It is interesting to note that computational biology research can be implemented in two different ways depending on how the “interdisciplinary” nature of this field is assembled. On one hand, a scientist with formal training in a given field (for example, a molecular biologist) could acquire other skills (such as programming or mathematical training) in his attempt to answer a given biological question. Alternatively, working teams made up of members specializing in different fields may work together to reach a scientific explanation of a problem. We think that the first approach is more common among the scientific community because it depends entirely on the scientist's desire to discover an explanation for their problems and on their capacity to explore different areas of science. The second approach is generally dependent on the availability of research and development programs, funded by public or private resources, that favor collaborations between different research institutions to form multidisciplinary teams. We will see that the first approach is more common in Argentina.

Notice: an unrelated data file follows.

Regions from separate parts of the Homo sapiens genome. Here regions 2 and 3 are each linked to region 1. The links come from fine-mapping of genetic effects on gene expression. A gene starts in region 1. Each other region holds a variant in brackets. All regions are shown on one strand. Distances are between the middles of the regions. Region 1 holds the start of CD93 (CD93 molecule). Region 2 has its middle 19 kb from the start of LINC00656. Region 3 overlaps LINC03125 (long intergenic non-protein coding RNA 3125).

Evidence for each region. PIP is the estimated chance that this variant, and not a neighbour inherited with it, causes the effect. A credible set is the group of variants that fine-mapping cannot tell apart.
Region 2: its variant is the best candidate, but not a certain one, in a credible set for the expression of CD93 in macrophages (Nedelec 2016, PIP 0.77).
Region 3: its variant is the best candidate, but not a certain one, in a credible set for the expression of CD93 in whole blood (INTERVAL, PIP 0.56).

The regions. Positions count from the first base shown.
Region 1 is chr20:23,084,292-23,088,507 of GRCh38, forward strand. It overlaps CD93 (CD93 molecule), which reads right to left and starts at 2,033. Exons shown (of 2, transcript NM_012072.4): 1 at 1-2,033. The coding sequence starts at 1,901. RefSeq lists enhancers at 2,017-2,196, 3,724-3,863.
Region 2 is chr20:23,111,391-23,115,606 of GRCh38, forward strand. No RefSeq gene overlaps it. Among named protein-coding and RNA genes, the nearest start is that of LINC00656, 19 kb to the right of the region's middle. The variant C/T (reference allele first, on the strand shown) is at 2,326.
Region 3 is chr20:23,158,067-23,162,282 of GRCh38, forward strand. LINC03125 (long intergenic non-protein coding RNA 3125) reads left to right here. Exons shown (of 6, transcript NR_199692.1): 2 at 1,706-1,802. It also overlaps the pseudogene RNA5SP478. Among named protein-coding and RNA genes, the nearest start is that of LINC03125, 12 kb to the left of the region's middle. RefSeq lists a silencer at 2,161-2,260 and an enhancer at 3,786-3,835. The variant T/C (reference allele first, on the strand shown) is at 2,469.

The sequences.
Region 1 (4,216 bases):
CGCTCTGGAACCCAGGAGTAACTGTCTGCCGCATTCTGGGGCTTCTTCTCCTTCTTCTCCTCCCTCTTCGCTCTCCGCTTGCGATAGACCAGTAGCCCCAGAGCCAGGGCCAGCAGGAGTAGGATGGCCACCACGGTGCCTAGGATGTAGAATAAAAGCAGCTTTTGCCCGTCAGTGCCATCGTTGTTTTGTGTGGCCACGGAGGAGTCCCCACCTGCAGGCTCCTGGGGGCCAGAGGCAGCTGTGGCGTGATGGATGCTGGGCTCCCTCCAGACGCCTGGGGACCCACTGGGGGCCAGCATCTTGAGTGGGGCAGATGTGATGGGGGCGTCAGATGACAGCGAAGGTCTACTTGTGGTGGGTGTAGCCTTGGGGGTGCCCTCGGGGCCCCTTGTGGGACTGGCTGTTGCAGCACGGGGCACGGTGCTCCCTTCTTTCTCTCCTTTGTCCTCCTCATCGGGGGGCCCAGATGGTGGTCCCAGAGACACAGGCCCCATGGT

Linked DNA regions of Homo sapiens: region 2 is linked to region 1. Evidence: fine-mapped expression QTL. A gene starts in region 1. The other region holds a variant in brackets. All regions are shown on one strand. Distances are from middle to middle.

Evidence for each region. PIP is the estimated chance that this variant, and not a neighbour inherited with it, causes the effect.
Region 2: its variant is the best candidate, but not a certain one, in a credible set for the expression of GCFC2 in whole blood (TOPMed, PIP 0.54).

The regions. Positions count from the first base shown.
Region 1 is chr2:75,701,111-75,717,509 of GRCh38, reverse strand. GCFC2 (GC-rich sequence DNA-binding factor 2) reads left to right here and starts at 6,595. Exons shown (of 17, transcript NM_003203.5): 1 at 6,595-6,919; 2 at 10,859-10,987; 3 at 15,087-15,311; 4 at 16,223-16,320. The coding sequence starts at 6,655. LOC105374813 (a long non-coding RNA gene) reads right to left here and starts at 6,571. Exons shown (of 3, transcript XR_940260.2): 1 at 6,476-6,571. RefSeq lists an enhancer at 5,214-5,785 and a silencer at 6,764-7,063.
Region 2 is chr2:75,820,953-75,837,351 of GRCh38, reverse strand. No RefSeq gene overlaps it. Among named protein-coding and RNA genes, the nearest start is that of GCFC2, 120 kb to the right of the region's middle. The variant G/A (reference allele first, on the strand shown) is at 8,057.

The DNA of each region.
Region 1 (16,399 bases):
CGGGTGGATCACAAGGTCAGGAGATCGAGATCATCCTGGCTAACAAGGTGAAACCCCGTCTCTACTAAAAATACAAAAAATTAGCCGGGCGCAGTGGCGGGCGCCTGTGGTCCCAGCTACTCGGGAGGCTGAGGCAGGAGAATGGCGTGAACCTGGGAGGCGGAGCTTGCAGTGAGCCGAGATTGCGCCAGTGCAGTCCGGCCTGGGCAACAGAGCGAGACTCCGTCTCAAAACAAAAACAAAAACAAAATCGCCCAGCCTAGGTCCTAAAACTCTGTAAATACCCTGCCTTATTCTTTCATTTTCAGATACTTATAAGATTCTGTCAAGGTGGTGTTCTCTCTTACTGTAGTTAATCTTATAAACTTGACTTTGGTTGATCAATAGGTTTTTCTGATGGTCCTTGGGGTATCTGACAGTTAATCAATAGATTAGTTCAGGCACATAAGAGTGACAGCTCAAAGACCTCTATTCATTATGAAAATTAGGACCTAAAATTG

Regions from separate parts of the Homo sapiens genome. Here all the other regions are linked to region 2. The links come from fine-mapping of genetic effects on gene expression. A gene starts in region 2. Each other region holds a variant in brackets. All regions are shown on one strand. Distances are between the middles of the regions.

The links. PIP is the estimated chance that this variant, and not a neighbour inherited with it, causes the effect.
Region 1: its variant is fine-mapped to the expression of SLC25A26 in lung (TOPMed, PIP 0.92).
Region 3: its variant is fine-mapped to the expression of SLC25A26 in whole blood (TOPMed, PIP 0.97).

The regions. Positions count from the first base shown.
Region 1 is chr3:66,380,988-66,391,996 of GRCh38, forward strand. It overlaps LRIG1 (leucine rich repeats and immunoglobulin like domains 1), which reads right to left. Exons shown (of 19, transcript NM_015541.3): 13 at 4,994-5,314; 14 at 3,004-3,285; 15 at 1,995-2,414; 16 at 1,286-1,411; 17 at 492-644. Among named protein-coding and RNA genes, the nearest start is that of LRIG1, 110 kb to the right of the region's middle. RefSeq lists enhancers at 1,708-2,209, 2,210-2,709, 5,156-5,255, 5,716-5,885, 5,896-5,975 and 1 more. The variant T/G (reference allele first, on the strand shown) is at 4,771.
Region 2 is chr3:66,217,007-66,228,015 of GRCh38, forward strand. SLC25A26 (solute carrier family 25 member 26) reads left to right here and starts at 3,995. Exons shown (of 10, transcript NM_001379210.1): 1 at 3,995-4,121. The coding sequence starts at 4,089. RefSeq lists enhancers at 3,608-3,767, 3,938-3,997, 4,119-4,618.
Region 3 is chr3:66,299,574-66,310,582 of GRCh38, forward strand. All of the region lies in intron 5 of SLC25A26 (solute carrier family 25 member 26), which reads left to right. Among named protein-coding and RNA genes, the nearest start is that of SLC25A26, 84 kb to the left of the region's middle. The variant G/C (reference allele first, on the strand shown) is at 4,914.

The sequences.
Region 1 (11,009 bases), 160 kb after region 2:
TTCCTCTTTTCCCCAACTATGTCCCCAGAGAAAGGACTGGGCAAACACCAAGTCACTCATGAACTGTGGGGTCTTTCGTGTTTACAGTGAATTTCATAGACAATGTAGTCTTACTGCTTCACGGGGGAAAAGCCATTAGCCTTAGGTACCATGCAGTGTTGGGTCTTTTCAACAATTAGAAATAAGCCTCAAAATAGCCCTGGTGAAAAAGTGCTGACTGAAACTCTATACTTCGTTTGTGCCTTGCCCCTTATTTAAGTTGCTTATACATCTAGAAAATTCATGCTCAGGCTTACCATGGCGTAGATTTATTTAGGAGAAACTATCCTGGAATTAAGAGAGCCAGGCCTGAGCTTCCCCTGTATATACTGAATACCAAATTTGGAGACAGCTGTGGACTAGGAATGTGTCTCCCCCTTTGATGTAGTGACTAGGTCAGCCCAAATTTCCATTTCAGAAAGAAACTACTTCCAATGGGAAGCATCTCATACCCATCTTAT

This paper summarizes the state of the art of computational biology in Argentina. Our aim is to offer as broad a view as possible of the different groups of scientists and their main research interests. Also, we present a brief review of educational, research, and development policies related to the field. We hope that this review may encourage overseas researchers to contact and collaborate with Argentinean teams, as well as organizing and facilitating the exchange of information between researchers in our country. However, this review will probably be far from complete, due to the lack of centralized information on computational biology, and for this reason we apologize for any potential omissions. (For author information, see Box 1.)